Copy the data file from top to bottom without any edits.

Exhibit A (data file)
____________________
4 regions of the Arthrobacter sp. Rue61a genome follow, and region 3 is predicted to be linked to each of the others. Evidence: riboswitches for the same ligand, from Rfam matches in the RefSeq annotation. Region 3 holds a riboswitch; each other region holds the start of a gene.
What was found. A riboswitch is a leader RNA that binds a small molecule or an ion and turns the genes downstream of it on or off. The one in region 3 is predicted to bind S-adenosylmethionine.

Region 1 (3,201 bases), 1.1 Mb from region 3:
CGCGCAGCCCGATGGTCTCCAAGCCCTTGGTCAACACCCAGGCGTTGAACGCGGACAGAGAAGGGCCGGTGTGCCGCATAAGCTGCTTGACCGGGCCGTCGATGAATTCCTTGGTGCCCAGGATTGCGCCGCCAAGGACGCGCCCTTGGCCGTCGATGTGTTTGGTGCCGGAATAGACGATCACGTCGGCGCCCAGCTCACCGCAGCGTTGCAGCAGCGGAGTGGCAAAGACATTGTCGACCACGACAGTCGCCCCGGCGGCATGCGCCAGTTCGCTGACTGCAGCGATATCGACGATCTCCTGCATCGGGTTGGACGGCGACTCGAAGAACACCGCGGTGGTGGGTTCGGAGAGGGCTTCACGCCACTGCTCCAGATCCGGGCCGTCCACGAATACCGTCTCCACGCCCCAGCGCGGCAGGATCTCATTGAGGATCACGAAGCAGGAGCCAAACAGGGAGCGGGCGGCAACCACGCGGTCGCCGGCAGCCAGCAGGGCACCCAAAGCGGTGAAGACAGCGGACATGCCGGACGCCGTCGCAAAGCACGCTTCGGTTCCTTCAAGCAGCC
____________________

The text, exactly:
4 regions of the Arthrobacter sp. Rue61a genome follow, and region 3 is predicted to be linked to each of the others. Evidence: riboswitches for the same ligand, from Rfam matches in the RefSeq annotation. Region 3 holds a riboswitch; each other region holds the start of a gene.
What was found. A riboswitch is a leader RNA that binds a small molecule or an ion and turns the genes downstream of it on or off. The one in region 3 is predicted to bind S-adenosylmethionine.

Region 1 (3,201 bases), 1.1 Mb from region 3:
CGCGCAGCCCGATGGTCTCCAAGCCCTTGGTCAACACCCAGGCGTTGAACGCGGACAGAGAAGGGCCGGTGTGCCGCATAAGCTGCTTGACCGGGCCGTCGATGAATTCCTTGGTGCCCAGGATTGCGCCGCCAAGGACGCGCCCTTGGCCGTCGATGTGTTTGGTGCCGGAATAGACGATCACGTCGGCGCCCAGCTCACCGCAGCGTTGCAGCAGCGGAGTGGCAAAGACATTGTCGACCACGACAGTCGCCCCGGCGGCATGCGCCAGTTCGCTGACTGCAGCGATATCGACGATCTCCTGCATCGGGTTGGACGGCGACTCGAAGAACACCGCGGTGGTGGGTTCGGAGAGGGCTTCACGCCACTGCTCCAGATCCGGGCCGTCCACGAATACCGTCTCCACGCCCCAGCGCGGCAGGATCTCATTGAGGATCACGAAGCAGGAGCCAAACAGGGAGCGGGCGGCAACCACGCGGTCGCCGGCAGCCAGCAGGGCACCCAAAGCGGTGAAGACAGCGGACATGCCGGACGCCGTCGCAAAGCACGCTTCGGTTCCTTCAAGCAGCC